Rear Adm. Herb: Every year, we have an event, which involves human rights and international law. We bring in keynote speakers, and then we hit some of the think tanks here in Washington, D.C. As we set up the dynamic, we say, “We want the full spectrum.” So, here’s the continuum, left and right, in terms of politics. However, you [the countries] define that. I don't care, but I want left and right. I want the full spectrum. So, along the same lines, I do make that requirement on gender. We will not have a full male conference. You will have women up here. And the idea is we want to teach students to be critical thinkers. Therefore, if you are going to be a critical thinker, the only way you will get good at it is if you get put in the frying pan with somebody standing in front of the classroom pontificating on something you disagree with. And then these senior officers and senior civilians of police have to learn how to listen to it, dissect it, see what’s of value, what they should throw away, and how they ask a question with respect.

Diálogo: At a minimum, it’s challenging…

Rear Adm. Herb: That’s very true. A couple of years ago, one of our countries didn’t like one of the speakers we were having. We invited the OAS ambassadors to our keynote speech and reception. It creates an opportunity for students to engage with the ambassadors; for the delegates at the Council of Delegates of the Board to engage with the ambassadors; and to get some involvement. Nevertheless, that particular country did not like one of my speakers, so they went to the Secretary General, wrote a letter, and sent it over to the Council of Delegates, saying, “We don't like the speaker she invited.” But my response is, this is academic freedom, and everyone will have speakers they don’t like. So we wrote a letter to that ambassador, and invited them to come to the college, saying that we would give them a form so they could express their opinions about human rights, and we received no response.

Diálogo: That is on them…

Rear Adm. Herb: Right. Exactly, so between myself, the vice-director, and the chief of studies, we try to have a very level playing field, because at the end of the day, these critical thinkers need to be sitting next to their president or their minister of defense, and look at the options and say, “Here's my best advice,” and why. And sometimes you have to tell someone something they don’t want to hear.

Diálogo: What are you doing to minimize the preconceived notion some people have that IADC is a U.S. institution?

Rear Adm. Herb: One of my objectives has been to incorporate my vice-director and my chief of studies into more of the leadership roles that I have, that I can disperse out. One of the things I have done is try to travel to the other countries more and more. I have found, in talking with the ministers of defense in most of the countries, showing them the curriculum, showing them who our faculty is – pictures, showing them pictures of the staff, you know, the senior leaders – and then, they very quickly understand it is an international staff, and not a pure U.S. institution. They are astounded when they see that we do not teach U.S. policy, U.S. military planning, or U.S. budget planning processes.

Diálogo: It’s not indoctrination, right?

Rear Adm. Herb: Not at all. There’s nothing here. The U.S. students leave the school with a different kind of professional military education.

Diálogo: Do you think this notion is supported by the fact that the director is always a U.S. citizen, and the school is based in a military unit in the United States?

Rear Adm. Herb: Well, it certainly helps. But this was a decision made by the OAS ambassadors back in 1962, where they had other options on the table, so they brought the consideration up to a vote. The ambassadors came to the conclusion that Fort McNair was the most prestigious place to have this college. In the end, it was a decision by consensus – so a few countries had caveats – but this was the best location. This was an agreed-upon place to have the school, so they always had a U.S. person as the director by convention, even with the change in the 2006 statutes. They thought it was very important to have a U.S. director here – you are on a U.S. base, you have U.S. security, you have a large proportion of U.S. funding – so the person who is responsible and accountable for the facilities, for the whole campus, is from the United States.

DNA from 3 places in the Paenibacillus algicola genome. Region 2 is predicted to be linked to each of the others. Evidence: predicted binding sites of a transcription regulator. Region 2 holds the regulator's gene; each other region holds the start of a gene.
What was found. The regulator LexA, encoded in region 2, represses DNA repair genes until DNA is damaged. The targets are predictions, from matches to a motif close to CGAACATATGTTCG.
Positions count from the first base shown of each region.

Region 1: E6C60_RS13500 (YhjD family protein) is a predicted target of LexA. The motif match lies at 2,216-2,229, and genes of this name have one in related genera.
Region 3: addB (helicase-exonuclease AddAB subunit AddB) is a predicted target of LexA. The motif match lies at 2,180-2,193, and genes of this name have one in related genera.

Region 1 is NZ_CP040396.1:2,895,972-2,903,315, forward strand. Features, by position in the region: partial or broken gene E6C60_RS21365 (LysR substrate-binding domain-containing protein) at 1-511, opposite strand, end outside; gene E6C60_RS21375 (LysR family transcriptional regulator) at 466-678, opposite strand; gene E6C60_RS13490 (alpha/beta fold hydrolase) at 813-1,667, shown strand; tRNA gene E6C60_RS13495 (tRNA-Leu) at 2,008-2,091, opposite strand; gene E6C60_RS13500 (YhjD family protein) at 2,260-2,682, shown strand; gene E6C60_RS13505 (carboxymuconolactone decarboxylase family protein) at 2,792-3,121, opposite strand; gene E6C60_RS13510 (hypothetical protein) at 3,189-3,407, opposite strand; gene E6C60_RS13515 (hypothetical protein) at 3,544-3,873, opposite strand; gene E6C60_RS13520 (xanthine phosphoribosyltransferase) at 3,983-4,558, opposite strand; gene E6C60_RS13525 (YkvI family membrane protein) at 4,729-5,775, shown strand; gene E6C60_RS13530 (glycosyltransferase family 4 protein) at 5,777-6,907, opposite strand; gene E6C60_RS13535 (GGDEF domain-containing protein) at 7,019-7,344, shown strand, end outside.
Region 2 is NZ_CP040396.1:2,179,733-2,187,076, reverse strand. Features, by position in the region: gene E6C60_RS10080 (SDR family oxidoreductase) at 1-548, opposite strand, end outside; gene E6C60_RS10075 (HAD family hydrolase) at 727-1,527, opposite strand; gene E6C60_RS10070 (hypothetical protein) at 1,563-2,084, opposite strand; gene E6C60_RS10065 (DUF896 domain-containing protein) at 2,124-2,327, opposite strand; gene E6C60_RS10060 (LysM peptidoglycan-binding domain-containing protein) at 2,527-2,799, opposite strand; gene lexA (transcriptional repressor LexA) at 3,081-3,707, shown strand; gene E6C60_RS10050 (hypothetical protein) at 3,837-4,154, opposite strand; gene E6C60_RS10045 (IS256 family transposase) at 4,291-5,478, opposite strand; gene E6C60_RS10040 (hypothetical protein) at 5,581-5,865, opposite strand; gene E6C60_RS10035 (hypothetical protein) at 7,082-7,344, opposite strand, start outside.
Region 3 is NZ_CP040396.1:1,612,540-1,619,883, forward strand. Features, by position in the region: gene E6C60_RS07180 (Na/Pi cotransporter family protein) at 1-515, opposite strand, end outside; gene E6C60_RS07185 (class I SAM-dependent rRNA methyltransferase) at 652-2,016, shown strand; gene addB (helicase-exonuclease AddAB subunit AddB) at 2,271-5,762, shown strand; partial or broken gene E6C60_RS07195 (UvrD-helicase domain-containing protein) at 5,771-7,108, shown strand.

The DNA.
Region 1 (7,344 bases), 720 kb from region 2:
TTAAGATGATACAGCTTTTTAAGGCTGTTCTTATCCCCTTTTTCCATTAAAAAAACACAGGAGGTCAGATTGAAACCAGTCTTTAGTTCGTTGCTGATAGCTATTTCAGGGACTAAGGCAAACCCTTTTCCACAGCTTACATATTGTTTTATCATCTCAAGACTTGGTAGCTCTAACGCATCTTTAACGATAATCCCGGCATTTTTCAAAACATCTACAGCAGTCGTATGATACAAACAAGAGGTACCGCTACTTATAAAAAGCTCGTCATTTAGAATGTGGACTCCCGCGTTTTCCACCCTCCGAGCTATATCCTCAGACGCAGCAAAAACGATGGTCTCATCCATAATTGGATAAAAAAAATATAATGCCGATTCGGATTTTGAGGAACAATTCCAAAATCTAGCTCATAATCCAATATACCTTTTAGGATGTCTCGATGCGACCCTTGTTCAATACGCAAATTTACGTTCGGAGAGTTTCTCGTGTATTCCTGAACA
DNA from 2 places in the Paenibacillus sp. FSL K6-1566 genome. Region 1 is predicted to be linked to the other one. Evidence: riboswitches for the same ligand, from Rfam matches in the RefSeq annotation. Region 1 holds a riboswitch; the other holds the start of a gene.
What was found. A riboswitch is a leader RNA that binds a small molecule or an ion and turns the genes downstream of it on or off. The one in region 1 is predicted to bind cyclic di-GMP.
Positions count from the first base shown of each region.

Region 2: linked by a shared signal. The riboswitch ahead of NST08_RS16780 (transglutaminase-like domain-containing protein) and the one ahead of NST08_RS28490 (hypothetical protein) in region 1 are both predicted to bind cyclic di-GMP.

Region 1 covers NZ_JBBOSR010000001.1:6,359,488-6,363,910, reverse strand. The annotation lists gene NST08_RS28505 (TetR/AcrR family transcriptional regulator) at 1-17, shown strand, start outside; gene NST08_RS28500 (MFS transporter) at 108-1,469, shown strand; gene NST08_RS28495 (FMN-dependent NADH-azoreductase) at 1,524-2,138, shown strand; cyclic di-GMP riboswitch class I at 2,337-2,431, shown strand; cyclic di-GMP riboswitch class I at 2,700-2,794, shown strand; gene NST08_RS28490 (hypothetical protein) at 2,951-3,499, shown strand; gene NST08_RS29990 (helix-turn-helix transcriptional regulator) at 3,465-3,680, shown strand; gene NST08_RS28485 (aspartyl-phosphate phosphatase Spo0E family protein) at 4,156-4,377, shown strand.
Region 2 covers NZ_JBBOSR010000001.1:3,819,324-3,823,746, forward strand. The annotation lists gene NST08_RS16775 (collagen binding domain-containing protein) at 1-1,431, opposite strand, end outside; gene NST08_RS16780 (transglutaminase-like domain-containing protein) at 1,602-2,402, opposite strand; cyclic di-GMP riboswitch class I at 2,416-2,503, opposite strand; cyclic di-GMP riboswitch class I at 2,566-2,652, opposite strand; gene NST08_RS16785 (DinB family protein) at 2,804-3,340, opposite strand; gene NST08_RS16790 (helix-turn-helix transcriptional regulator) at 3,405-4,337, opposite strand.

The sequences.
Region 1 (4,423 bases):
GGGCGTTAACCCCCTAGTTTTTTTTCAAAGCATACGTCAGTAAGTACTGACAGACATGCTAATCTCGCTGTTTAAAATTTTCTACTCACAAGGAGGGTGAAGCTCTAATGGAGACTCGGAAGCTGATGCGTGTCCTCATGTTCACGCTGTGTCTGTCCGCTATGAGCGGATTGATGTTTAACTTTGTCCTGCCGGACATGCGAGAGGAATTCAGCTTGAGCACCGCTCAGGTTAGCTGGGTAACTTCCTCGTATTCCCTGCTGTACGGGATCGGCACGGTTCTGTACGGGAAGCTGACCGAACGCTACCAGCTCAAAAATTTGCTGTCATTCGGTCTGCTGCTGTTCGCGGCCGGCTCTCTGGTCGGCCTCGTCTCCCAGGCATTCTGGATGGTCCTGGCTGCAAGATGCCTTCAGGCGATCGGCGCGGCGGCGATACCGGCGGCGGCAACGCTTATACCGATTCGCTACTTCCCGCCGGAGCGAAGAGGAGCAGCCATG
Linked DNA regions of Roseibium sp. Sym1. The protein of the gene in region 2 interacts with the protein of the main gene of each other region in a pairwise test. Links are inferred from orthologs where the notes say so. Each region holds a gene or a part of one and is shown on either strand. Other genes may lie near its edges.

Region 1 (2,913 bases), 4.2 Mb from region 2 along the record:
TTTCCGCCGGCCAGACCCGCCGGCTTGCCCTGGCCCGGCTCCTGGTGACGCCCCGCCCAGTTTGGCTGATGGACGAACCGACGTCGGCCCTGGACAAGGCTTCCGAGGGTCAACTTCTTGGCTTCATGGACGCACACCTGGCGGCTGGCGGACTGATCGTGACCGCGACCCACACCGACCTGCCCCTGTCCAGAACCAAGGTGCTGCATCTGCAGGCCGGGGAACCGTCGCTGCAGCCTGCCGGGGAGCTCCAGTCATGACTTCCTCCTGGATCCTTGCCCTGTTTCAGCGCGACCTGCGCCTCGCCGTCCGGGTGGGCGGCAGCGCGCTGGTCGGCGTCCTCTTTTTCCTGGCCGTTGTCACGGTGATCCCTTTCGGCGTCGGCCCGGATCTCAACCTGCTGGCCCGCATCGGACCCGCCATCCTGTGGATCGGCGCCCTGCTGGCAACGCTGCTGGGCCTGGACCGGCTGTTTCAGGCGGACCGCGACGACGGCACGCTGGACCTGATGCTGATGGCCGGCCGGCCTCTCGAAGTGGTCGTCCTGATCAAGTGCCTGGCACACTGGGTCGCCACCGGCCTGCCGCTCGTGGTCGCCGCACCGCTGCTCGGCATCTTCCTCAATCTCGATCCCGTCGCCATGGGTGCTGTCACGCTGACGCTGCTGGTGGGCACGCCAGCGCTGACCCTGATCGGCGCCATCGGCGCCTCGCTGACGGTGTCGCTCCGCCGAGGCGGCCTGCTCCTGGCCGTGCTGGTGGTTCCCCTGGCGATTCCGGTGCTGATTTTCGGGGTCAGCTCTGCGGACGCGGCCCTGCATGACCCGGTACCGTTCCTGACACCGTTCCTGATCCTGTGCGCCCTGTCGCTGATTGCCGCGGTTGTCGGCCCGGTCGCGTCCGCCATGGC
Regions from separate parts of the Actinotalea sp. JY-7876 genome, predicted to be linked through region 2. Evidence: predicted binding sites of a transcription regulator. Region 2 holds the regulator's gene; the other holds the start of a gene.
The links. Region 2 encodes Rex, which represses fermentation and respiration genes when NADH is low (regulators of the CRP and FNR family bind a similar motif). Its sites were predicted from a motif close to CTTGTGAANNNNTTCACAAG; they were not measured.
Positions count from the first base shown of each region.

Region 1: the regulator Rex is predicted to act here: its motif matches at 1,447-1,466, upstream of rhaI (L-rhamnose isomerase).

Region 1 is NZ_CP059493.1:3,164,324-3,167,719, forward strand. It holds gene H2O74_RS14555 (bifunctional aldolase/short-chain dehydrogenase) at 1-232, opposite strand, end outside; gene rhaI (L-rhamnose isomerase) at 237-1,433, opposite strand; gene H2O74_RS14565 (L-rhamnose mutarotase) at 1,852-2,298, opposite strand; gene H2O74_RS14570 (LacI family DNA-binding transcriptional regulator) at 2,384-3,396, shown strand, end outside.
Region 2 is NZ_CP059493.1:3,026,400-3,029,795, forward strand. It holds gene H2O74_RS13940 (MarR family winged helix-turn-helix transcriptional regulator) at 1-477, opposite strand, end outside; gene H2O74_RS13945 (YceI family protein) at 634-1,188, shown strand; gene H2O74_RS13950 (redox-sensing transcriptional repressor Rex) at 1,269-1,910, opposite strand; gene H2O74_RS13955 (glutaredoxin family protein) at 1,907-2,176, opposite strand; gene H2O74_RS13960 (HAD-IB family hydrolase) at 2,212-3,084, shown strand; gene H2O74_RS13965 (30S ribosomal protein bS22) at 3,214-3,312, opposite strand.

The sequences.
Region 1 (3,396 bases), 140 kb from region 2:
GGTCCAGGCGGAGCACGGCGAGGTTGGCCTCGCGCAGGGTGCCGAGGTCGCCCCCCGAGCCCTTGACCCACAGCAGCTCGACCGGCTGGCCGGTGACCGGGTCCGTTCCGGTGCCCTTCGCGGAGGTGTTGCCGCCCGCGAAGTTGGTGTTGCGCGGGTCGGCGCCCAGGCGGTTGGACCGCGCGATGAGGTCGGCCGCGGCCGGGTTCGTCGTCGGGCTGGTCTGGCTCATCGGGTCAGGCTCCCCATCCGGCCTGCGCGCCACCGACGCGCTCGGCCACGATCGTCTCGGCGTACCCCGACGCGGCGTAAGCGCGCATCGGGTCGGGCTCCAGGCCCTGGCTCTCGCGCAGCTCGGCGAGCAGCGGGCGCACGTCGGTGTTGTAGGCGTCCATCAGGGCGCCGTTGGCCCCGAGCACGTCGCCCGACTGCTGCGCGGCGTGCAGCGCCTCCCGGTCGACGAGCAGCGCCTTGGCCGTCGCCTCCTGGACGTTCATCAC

Diálogo: IADC has the capability to have at least two students and/or observers per member country of the OAS. However, there are many nations who don’t participate. What are you doing to change this?

Rear Adm. Herb: We have a big gap in the Caribbean. We do not have Cuba, we don’t have Venezuela, we don’t have Ecuador… I would not object to having a Cuban student, a Venezuelan student, or anybody from the Caribbean, because it’s about education. It’s about academic freedom. It’s about everybody hearing the different perspectives and making their own decision as to what is relevant for their sovereign nation. These students have to make decisions or provide advice for their countries based on where they are from – the hemisphere – and based on the world situation. So, back to your original question, what has happened is many countries don’t participate. Other countries have figured out, “Wow, they offer a master’s degree. No tuition. This is a good deal. Even if I pay the salary and per diem for people to come here, I get a good return on investment, because I get a great, educated person.” In effect, you have countries like Brazil, Mexico, Peru, Chile, the United States, who have more than their fair share, and that’s just fine.

Diálogo: How do countries contribute to IADC?

Rear Adm. Herb: Some countries make contributions in terms of people, or in terms of money. For example, one way the nations contribute is by making voluntary national contributions. For instance, we have Dr. Paulo Edvandro Costa Pinto teaching here. Brazil donated Dr. Costa Pinto to be on the faculty here for two years. It’s a great concept, because I can’t run the school without those kind of contributions.